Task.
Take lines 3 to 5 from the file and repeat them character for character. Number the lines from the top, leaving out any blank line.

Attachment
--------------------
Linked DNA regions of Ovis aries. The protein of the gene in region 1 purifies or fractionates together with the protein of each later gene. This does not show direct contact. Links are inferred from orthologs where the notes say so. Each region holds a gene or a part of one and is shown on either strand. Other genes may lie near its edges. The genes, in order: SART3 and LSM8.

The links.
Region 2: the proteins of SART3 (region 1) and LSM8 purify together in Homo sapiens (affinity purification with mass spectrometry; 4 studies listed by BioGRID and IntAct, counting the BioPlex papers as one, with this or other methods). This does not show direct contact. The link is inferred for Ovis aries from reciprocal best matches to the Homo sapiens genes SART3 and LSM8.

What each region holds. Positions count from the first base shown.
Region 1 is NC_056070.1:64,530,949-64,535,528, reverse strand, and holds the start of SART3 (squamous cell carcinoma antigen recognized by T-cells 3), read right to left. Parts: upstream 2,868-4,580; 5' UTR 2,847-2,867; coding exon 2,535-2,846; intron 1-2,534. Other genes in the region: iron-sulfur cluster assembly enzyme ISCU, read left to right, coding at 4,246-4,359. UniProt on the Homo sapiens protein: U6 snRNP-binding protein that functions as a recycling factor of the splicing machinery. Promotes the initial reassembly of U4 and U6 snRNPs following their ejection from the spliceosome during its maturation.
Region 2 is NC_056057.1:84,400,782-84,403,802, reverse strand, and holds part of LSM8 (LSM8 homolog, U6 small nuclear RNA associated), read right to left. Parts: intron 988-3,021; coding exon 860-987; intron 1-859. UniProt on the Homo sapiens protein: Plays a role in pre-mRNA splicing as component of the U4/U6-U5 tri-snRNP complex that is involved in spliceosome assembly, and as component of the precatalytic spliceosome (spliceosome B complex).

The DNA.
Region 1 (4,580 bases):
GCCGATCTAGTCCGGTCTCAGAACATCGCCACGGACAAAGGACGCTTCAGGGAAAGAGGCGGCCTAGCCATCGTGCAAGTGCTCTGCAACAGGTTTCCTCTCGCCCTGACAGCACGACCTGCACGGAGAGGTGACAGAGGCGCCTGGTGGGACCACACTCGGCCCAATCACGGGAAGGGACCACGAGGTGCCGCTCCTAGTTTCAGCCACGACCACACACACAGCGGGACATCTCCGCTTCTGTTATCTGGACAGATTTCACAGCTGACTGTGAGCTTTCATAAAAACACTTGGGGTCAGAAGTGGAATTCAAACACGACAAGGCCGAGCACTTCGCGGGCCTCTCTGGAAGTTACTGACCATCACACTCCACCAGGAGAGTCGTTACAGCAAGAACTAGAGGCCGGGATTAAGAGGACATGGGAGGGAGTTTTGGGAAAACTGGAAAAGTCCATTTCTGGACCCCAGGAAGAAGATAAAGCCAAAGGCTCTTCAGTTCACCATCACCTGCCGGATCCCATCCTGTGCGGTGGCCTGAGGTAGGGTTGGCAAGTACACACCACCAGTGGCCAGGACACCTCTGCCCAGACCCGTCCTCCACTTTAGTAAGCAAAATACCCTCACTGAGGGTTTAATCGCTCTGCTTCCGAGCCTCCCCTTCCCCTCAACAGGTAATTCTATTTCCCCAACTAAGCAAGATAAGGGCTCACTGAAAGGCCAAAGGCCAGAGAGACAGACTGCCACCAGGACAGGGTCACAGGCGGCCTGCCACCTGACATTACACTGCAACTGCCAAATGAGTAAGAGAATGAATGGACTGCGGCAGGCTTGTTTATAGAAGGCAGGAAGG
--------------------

Region 2: the proteins of SART3 (region 1) and LSM8 purify together in Homo sapiens (affinity purification with mass spectrometry; 4 studies listed by BioGRID and IntAct, counting the BioPlex papers as one, with this or other methods). This does not show direct contact. The link is inferred for Ovis aries from reciprocal best matches to the Homo sapiens genes SART3 and LSM8.

What each region holds. Positions count from the first base shown.
Region 1 is NC_056070.1:64,530,949-64,535,528, reverse strand, and holds the start of SART3 (squamous cell carcinoma antigen recognized by T-cells 3), read right to left. Parts: upstream 2,868-4,580; 5' UTR 2,847-2,867; coding exon 2,535-2,846; intron 1-2,534. Other genes in the region: iron-sulfur cluster assembly enzyme ISCU, read left to right, coding at 4,246-4,359. UniProt on the Homo sapiens protein: U6 snRNP-binding protein that functions as a recycling factor of the splicing machinery. Promotes the initial reassembly of U4 and U6 snRNPs following their ejection from the spliceosome during its maturation.